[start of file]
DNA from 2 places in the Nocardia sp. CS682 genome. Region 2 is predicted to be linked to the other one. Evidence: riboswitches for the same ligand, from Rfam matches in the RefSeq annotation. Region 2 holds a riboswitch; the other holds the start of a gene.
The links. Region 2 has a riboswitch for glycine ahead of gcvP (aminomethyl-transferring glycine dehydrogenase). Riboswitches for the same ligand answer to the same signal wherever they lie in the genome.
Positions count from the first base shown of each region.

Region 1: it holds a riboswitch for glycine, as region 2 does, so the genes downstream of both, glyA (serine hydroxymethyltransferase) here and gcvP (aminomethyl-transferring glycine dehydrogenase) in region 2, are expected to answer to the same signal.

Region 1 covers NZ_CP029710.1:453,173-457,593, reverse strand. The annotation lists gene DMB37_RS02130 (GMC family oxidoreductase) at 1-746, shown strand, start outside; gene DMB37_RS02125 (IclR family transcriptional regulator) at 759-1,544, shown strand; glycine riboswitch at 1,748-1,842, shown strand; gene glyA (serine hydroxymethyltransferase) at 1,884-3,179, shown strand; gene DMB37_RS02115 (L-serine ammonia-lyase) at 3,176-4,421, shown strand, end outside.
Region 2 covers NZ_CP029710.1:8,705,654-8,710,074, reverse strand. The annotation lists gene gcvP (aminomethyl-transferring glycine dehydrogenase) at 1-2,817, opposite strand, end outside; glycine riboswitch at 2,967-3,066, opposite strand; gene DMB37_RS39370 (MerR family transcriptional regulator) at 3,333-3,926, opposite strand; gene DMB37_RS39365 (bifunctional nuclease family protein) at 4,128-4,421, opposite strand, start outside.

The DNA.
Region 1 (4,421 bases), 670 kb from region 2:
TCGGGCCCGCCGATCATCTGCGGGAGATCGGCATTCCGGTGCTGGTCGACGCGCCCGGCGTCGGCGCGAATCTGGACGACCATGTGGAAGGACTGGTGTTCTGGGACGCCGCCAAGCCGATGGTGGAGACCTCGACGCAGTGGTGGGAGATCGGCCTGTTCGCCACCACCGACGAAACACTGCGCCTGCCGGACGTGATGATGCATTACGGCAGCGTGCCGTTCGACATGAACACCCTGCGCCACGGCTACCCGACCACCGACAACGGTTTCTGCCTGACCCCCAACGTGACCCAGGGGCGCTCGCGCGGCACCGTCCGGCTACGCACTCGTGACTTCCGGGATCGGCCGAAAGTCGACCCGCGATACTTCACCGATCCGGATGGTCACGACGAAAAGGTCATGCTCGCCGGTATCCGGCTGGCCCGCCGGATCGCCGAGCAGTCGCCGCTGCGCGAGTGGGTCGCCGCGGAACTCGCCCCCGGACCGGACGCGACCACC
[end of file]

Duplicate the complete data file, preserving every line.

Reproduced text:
DNA from 2 places in the Nocardia sp. CS682 genome. Region 2 is predicted to be linked to the other one. Evidence: riboswitches for the same ligand, from Rfam matches in the RefSeq annotation. Region 2 holds a riboswitch; the other holds the start of a gene.
The links. Region 2 has a riboswitch for glycine ahead of gcvP (aminomethyl-transferring glycine dehydrogenase). Riboswitches for the same ligand answer to the same signal wherever they lie in the genome.
Positions count from the first base shown of each region.

Region 1: it holds a riboswitch for glycine, as region 2 does, so the genes downstream of both, glyA (serine hydroxymethyltransferase) here and gcvP (aminomethyl-transferring glycine dehydrogenase) in region 2, are expected to answer to the same signal.

Region 1 covers NZ_CP029710.1:453,173-457,593, reverse strand. The annotation lists gene DMB37_RS02130 (GMC family oxidoreductase) at 1-746, shown strand, start outside; gene DMB37_RS02125 (IclR family transcriptional regulator) at 759-1,544, shown strand; glycine riboswitch at 1,748-1,842, shown strand; gene glyA (serine hydroxymethyltransferase) at 1,884-3,179, shown strand; gene DMB37_RS02115 (L-serine ammonia-lyase) at 3,176-4,421, shown strand, end outside.
Region 2 covers NZ_CP029710.1:8,705,654-8,710,074, reverse strand. The annotation lists gene gcvP (aminomethyl-transferring glycine dehydrogenase) at 1-2,817, opposite strand, end outside; glycine riboswitch at 2,967-3,066, opposite strand; gene DMB37_RS39370 (MerR family transcriptional regulator) at 3,333-3,926, opposite strand; gene DMB37_RS39365 (bifunctional nuclease family protein) at 4,128-4,421, opposite strand, start outside.

The DNA.
Region 1 (4,421 bases), 670 kb from region 2:
TCGGGCCCGCCGATCATCTGCGGGAGATCGGCATTCCGGTGCTGGTCGACGCGCCCGGCGTCGGCGCGAATCTGGACGACCATGTGGAAGGACTGGTGTTCTGGGACGCCGCCAAGCCGATGGTGGAGACCTCGACGCAGTGGTGGGAGATCGGCCTGTTCGCCACCACCGACGAAACACTGCGCCTGCCGGACGTGATGATGCATTACGGCAGCGTGCCGTTCGACATGAACACCCTGCGCCACGGCTACCCGACCACCGACAACGGTTTCTGCCTGACCCCCAACGTGACCCAGGGGCGCTCGCGCGGCACCGTCCGGCTACGCACTCGTGACTTCCGGGATCGGCCGAAAGTCGACCCGCGATACTTCACCGATCCGGATGGTCACGACGAAAAGGTCATGCTCGCCGGTATCCGGCTGGCCCGCCGGATCGCCGAGCAGTCGCCGCTGCGCGAGTGGGTCGCCGCGGAACTCGCCCCCGGACCGGACGCGACCACC